From the 8/23/2015 Washington Post article, "In the nation’s capital, a new business to regulate: D.C.’s personal trainers":
The new regulations, being written by and for the nation’s capital city, will create a registry of all personal trainers in the District only. But they are expected to become a model that winners and losers in the fight believe will be replicated elsewhere.Personally, I find the idea of an agency deciding "who has the right to tell someone how to exercise" to be deeply disturbing.
The credit — or blame — for the newfound urgency can be traced in part to President Obama’s Affordable Care Act. A variety of workplace wellness programs and preventive health-care initiatives called for in the law could soon translate into rivers of billable hours for those with credentials to keep American waistlines in check.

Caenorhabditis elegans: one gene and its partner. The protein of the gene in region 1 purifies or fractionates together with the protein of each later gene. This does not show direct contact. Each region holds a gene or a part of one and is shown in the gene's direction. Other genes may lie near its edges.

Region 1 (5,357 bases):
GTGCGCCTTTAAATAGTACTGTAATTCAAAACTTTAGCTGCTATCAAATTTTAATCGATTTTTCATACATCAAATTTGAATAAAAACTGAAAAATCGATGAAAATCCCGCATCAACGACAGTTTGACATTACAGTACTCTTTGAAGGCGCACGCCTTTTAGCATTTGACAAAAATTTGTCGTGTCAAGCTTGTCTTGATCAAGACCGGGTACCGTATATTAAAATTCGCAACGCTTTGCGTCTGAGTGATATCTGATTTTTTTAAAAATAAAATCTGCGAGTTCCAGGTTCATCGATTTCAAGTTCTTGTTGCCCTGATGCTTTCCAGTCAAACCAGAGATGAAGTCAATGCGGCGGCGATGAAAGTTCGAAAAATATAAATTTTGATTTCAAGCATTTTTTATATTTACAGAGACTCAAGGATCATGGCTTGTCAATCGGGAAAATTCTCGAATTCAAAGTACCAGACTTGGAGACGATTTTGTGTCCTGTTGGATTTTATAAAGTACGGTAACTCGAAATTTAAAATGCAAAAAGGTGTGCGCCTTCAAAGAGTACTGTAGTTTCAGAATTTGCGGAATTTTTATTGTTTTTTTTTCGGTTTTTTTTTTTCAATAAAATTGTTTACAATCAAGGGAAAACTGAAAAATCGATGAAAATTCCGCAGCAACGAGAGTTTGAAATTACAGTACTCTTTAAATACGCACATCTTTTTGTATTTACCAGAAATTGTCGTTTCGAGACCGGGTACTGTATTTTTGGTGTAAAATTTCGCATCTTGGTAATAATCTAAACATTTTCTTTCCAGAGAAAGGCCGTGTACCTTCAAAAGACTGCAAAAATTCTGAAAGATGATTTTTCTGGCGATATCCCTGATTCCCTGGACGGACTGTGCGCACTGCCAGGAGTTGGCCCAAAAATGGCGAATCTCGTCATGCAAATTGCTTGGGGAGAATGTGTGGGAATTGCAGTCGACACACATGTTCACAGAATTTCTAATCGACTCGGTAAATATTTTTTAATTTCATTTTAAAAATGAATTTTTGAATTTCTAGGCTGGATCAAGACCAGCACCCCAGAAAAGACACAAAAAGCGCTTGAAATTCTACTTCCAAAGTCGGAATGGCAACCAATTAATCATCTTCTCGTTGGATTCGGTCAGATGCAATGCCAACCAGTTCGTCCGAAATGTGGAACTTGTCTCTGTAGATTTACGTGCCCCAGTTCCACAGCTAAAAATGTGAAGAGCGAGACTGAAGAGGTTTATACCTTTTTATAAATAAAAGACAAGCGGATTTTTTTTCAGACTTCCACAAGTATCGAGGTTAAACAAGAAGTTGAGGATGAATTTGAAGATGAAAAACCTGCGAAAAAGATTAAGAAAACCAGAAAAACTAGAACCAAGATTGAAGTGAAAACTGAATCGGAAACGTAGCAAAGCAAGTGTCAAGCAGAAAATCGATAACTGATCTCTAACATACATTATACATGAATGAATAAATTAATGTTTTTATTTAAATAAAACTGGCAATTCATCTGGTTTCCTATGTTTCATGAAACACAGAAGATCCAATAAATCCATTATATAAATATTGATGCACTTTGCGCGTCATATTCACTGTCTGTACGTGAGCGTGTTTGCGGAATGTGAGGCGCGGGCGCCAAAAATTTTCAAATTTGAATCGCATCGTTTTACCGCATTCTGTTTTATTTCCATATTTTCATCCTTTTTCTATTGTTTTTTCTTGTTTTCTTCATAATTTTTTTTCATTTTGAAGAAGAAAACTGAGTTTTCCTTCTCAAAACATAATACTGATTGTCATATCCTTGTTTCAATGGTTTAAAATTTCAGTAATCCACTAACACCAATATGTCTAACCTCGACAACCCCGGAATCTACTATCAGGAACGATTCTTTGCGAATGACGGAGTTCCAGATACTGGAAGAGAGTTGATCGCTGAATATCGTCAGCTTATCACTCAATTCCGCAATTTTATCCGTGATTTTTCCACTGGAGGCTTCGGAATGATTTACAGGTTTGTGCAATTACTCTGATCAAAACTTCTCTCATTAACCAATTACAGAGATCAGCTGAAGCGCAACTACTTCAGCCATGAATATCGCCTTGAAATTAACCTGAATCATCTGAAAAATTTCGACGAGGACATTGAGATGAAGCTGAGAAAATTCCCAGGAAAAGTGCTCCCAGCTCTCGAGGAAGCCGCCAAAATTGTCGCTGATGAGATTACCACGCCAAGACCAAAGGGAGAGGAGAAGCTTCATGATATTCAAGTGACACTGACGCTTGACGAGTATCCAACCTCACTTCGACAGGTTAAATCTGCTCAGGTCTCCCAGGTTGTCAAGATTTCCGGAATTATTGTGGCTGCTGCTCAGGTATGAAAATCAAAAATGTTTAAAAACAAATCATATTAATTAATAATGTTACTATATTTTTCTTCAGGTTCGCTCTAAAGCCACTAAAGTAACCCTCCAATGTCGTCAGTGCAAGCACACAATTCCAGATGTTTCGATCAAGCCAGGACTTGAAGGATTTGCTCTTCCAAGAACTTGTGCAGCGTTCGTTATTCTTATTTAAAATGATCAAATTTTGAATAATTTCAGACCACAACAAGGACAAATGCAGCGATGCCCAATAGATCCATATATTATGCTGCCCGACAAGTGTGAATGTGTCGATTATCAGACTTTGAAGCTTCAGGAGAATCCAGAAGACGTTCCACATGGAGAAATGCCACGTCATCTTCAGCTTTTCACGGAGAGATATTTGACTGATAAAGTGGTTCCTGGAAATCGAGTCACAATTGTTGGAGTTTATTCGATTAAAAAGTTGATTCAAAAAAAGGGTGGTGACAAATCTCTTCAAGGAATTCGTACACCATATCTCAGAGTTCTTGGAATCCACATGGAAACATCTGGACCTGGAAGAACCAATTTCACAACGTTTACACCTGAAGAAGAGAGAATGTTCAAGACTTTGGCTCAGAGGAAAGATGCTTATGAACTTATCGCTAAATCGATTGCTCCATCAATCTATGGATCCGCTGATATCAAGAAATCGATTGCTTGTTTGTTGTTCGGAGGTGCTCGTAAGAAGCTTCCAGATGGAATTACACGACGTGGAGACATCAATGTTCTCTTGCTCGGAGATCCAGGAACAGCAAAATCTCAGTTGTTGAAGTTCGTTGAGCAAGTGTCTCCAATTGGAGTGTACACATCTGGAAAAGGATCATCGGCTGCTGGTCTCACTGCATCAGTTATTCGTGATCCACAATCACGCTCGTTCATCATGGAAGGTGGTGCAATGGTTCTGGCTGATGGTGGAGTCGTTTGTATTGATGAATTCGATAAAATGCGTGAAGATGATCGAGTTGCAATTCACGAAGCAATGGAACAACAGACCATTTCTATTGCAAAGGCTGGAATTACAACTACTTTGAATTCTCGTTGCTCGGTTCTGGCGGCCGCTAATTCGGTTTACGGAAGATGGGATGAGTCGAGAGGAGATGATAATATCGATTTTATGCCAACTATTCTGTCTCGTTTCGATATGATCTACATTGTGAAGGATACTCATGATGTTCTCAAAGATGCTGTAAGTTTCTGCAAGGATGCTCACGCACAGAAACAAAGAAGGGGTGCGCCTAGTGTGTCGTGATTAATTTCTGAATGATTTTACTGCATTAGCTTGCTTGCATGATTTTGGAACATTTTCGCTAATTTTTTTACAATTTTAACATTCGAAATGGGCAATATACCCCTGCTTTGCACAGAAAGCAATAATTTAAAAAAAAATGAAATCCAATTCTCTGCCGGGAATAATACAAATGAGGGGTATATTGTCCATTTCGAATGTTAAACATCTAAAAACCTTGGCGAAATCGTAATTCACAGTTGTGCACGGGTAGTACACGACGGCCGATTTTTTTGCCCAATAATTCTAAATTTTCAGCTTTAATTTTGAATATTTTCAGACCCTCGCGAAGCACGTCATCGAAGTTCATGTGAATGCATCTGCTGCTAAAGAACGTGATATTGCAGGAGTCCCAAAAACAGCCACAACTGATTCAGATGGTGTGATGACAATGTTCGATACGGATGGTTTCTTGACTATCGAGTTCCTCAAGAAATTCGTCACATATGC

And that means the race is on to be eligible for those credentials, which could eventually lead to the ability to bill insurance companies for services, much like such professionals as dieticians and physical therapists. With billions of dollars potentially at stake, lawyers and lobbyists are engaged in a no-holds-barred fight to shape the nation’s first-ever rules over who has the right to tell someone else how to exercise.
The article also discusses some of the controversy within the CrossFit community. (I don't do CrossFit, but this part might be interesting to my friends who do.)